The new Liberal government in Ottawa is clarifying its stance on the federal review of the Energy East pipeline, saying it will come up with a "transition strategy" while it rewrites national rules.

That clarification comes after federal Environment Minister Catherine McKenna suggested the government would let the Alberta-to-Saint John pipeline go through the existing regulatory process that Prime Minister Justin Trudeau criticized just four months ago.

Before leaving for the Paris climate change summit, McKenna told reporters the promised new rules for pipeline reviews would apply only to new projects.

"Projects that have been initiated under the original system will continue on that path," she said Friday.

Catherine McKenna

Minister of Environment and Climate Change Catherine McKenna said new rules for pipeline reviews would apply only to new projects. (Justin Tang/Canadian Press)

That would likely mean Energy East would be examined under the existing rules created by the previous Conservative government.

But Caitlin Workman, McKenna's press secretary, said in an email from Paris that the Liberal overhaul to environmental regulations "would include a transition strategy for projects currently under review to provide some certainty to industry through this change process.‎"

Trudeau: NEB 'highly politicized'

In July, Trudeau told CBC's Information Morning Fredericton that the National Energy Board process was "highly politicized" by the Conservative government to the point "people are no longer trusting" the process.

Trudeau said at the time he could not be called a supporter of Energy East because of flaws in the regulatory process.

Justin Trudeau

Prime Minister Justin Trudeau said in July that the National Energy Board process "has been torqued and flawed by Mr. Harper." (CBC)

Trudeau argued that a more stringent review that took into account community input and First Nations perspectives would ultimately make it politically easier to convince the public that new pipelines make sense.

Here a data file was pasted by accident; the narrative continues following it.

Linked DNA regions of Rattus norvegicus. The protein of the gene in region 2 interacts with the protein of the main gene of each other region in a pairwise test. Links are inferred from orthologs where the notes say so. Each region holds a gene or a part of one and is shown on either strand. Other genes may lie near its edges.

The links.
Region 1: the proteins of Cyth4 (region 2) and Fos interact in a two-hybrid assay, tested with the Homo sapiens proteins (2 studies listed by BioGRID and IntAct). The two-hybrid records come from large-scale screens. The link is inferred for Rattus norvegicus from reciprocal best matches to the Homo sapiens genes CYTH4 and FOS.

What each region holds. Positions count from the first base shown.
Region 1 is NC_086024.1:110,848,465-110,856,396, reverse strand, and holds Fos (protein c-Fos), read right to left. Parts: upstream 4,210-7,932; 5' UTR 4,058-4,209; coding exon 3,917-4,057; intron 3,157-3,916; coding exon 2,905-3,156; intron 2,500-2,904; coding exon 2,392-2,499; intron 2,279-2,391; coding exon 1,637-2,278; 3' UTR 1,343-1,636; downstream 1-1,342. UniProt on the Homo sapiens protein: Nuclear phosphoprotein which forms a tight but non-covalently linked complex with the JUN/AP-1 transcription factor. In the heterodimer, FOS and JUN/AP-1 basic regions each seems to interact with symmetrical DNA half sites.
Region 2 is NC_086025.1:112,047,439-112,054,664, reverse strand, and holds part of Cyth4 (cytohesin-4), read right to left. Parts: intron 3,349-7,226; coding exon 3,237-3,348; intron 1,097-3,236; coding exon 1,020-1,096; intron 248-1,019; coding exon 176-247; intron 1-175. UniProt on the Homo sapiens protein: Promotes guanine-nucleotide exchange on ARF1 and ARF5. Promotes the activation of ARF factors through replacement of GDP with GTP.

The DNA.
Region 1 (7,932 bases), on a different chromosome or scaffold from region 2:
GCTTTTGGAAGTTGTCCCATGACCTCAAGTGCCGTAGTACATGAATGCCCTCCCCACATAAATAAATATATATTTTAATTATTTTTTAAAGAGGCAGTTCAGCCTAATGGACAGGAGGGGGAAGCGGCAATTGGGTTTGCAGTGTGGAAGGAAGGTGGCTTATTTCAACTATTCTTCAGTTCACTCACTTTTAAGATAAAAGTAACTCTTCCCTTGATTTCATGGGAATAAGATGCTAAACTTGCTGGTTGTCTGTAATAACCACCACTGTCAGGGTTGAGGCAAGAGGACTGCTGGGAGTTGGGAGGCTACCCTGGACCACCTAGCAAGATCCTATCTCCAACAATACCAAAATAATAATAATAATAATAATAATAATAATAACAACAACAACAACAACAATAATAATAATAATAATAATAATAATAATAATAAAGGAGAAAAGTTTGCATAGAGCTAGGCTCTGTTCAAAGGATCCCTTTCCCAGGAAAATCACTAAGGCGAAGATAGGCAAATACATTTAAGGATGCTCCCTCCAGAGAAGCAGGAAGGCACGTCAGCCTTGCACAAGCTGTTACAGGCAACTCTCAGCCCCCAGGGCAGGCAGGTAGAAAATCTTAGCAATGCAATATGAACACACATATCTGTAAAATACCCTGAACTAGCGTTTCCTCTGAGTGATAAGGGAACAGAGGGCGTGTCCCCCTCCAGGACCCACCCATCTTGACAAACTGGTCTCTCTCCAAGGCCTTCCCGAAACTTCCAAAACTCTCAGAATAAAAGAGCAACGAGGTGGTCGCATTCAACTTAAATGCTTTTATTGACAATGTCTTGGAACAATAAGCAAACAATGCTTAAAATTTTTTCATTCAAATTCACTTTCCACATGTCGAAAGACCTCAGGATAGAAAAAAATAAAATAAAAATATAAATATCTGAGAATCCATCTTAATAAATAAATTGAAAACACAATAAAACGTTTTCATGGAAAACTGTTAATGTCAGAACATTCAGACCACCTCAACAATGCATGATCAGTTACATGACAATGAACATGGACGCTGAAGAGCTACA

"The National Energy Board, actually, has been politically torqued by Mr. Harper," he said.

Workman said Monday Trudeau's July comments and the new minister's remarks Friday are "very much on the same page."

Ottawa committed to new process

"[The federal government] remains committed to modernizing the National Energy Board, ensuring that its composition reflects regional views and has sufficient expertise in fields such as environmental science, community development, and Indigenous traditional knowledge," she said.

Workman didn't offer a timeline for the changes.

New Brunswick Green Party Leader David Coon says Energy East is technically not before the National Energy Board yet because TransCanada Corp. has not finalized and submitted its proposal.

Even so, Coon said Monday, it's likely TransCanada will finalize its application before Ottawa can change any legislation.

If the Liberals are serious about fixing the federal process, "they're going to have to do a major re-write," Coon said.

"It's not possible to tweak it and do anything meaningful."

While McKenna told reporters Friday that existing rules would apply, she said "there needs to be public trust in terms of any project that goes forward."

"It's unclear what that means," Coon said, if Energy East were to be reviewed under Conservative-crafted rules.